Quilt Making

Some people have the misperception that quilt making involves a whole team of seamstresses and a frame as big as a Cadillac. This communal way of making a quilt can be lots of fun but it's also possible to make a quilt at home, alone, with no frame at all.

Quilting bees may epitomize the process of quilt making but there's no need to make a special event of making a quilt. Unless you just want to. Any time a group of like-minded individuals comes together, fun, laughter, and creative juices flow. And the more hands involved in the process, the sooner the quilt gets finished.

Quilt making, communal style, is an outstanding way to make quilts for a common cause, be it a church bazaar, charity fund raiser, or to celebrate the birth of a grandchild or marriage of a son or daughter. Events such as these are delightful social occasions but the teamwork makes the quilting go much faster, too.

Quilt making with a group is a great way to learn the craft. When a group of craftsmen or women, regardless of the craft, comes together, competition is surely in the air. It is likely to become a source of pride to show a beginner the perfect stitch or how to design an attractive quilt or to pass along the learning experiences once considered mistakes.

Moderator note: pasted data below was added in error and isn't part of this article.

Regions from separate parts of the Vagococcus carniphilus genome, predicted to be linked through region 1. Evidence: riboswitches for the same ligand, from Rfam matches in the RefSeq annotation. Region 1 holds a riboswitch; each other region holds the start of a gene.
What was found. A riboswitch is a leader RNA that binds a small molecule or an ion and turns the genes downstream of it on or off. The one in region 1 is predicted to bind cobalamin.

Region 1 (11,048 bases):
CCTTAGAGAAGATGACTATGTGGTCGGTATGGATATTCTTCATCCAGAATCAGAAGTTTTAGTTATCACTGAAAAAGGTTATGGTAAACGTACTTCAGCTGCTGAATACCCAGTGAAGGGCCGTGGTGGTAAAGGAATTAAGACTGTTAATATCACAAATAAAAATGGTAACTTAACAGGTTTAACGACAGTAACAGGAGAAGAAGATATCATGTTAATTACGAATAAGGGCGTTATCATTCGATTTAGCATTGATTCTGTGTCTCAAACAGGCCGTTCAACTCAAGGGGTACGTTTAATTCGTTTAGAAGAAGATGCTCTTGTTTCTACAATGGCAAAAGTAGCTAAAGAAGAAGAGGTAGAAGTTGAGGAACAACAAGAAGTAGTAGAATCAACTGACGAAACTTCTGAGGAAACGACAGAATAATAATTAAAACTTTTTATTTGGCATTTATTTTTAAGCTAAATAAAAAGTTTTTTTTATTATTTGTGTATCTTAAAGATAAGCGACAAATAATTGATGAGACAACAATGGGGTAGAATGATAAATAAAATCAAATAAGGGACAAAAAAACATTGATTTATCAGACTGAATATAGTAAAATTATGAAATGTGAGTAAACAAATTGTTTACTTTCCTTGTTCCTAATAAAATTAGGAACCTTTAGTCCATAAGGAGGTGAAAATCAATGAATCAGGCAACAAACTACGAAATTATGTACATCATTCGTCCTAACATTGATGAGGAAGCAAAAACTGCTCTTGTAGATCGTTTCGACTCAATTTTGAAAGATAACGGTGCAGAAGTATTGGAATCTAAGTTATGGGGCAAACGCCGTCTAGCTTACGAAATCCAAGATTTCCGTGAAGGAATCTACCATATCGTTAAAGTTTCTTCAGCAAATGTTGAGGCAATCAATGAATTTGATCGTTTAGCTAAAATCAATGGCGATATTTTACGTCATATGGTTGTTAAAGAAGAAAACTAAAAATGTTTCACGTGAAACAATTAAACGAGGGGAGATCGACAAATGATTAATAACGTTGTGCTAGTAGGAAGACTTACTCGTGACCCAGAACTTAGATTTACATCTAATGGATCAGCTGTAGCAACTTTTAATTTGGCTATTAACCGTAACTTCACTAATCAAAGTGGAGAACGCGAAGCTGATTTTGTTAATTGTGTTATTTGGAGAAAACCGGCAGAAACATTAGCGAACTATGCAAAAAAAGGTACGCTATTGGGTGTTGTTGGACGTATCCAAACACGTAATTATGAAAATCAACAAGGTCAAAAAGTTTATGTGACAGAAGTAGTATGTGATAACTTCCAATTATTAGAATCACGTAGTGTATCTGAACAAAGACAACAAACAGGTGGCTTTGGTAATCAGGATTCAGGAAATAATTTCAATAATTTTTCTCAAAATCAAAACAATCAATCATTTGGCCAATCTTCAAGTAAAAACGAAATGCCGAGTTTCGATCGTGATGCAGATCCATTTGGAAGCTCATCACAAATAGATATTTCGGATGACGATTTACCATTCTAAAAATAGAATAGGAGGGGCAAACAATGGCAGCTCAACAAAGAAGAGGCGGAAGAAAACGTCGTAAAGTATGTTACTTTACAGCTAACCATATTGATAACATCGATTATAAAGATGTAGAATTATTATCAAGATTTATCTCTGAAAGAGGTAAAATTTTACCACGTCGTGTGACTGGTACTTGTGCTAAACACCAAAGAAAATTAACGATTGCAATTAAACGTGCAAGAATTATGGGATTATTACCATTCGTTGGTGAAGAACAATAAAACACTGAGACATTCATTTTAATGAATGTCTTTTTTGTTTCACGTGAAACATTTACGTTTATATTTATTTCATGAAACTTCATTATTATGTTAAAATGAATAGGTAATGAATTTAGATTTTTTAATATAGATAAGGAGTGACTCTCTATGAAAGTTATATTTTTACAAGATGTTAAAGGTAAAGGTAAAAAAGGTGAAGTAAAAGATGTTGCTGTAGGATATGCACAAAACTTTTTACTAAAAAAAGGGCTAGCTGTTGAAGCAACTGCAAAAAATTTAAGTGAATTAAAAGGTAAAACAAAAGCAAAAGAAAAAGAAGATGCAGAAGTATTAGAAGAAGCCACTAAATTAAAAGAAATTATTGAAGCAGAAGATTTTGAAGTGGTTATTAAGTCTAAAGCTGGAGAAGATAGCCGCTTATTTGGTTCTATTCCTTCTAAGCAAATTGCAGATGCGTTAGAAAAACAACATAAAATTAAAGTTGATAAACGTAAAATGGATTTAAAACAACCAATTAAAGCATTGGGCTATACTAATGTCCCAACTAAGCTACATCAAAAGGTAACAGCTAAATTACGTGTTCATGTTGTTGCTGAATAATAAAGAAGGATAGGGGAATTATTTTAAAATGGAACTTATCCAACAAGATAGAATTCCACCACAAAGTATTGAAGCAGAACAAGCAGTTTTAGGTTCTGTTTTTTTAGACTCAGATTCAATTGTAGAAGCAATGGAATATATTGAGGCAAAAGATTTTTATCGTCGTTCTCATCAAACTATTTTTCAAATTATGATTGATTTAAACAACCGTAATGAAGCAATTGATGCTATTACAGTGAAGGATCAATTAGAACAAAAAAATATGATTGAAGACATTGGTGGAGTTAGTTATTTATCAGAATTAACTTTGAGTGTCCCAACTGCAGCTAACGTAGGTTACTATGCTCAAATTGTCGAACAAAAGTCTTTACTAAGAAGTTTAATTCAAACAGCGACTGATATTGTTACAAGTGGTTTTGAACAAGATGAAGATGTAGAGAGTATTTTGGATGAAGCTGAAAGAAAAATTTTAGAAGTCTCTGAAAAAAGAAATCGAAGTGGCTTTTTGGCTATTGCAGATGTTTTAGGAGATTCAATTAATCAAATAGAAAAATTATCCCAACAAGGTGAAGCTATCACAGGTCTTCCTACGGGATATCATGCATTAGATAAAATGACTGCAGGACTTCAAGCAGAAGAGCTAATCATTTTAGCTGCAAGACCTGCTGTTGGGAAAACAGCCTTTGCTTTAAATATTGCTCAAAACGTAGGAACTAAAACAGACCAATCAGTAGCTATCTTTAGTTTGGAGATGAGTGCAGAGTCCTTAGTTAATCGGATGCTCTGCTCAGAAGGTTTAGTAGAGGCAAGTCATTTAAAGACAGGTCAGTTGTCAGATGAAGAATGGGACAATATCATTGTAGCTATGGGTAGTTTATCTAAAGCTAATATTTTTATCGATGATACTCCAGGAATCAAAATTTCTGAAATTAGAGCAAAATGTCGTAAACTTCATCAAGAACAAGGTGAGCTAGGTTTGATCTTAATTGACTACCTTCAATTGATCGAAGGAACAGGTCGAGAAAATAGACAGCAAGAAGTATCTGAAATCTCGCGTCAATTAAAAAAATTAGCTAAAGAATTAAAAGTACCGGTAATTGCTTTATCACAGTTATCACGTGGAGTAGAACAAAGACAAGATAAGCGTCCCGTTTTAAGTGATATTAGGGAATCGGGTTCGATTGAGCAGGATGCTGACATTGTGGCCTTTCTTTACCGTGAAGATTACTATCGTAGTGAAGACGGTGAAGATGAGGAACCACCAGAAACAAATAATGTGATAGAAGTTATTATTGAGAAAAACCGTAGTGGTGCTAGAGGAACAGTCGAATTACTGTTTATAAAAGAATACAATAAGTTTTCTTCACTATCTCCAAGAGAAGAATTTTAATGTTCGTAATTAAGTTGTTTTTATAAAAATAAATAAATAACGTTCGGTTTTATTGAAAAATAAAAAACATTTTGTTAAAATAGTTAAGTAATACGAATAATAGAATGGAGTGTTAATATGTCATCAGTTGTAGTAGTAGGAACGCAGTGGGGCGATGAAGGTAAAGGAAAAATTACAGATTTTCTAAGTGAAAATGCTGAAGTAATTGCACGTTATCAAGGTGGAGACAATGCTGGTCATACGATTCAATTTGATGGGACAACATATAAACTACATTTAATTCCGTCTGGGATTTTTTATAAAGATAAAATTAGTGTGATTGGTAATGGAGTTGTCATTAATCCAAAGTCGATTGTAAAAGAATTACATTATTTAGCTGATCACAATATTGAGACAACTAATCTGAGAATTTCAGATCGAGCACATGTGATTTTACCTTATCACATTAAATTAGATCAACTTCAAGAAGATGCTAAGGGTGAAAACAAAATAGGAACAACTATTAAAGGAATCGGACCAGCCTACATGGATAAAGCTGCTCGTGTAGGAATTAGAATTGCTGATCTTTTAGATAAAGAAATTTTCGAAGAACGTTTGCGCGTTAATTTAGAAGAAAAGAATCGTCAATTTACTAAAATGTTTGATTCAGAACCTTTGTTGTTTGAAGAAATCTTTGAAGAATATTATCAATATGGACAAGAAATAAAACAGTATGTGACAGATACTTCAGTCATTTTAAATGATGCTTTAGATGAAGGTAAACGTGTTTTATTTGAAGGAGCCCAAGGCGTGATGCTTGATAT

And quilt making can be a very relaxing solitary endeavor. Many people find that working on a labor-intensive, manual project, such as making quilts or even birdhouses or crocheted pot holders, is a great way to escape the worries of the work-day world and relieve the stress of an otherwise hectic lifestyle.

Regardless of whether quilt making involves one person or one dozen, it presents an excellent opportunity to mix the creative with the functional. And many people feel that quilting bridges generation gaps and brings the quilt maker in touch with family members and ancestors who passed along the knowledge, and the quilts, from one generation to the next.


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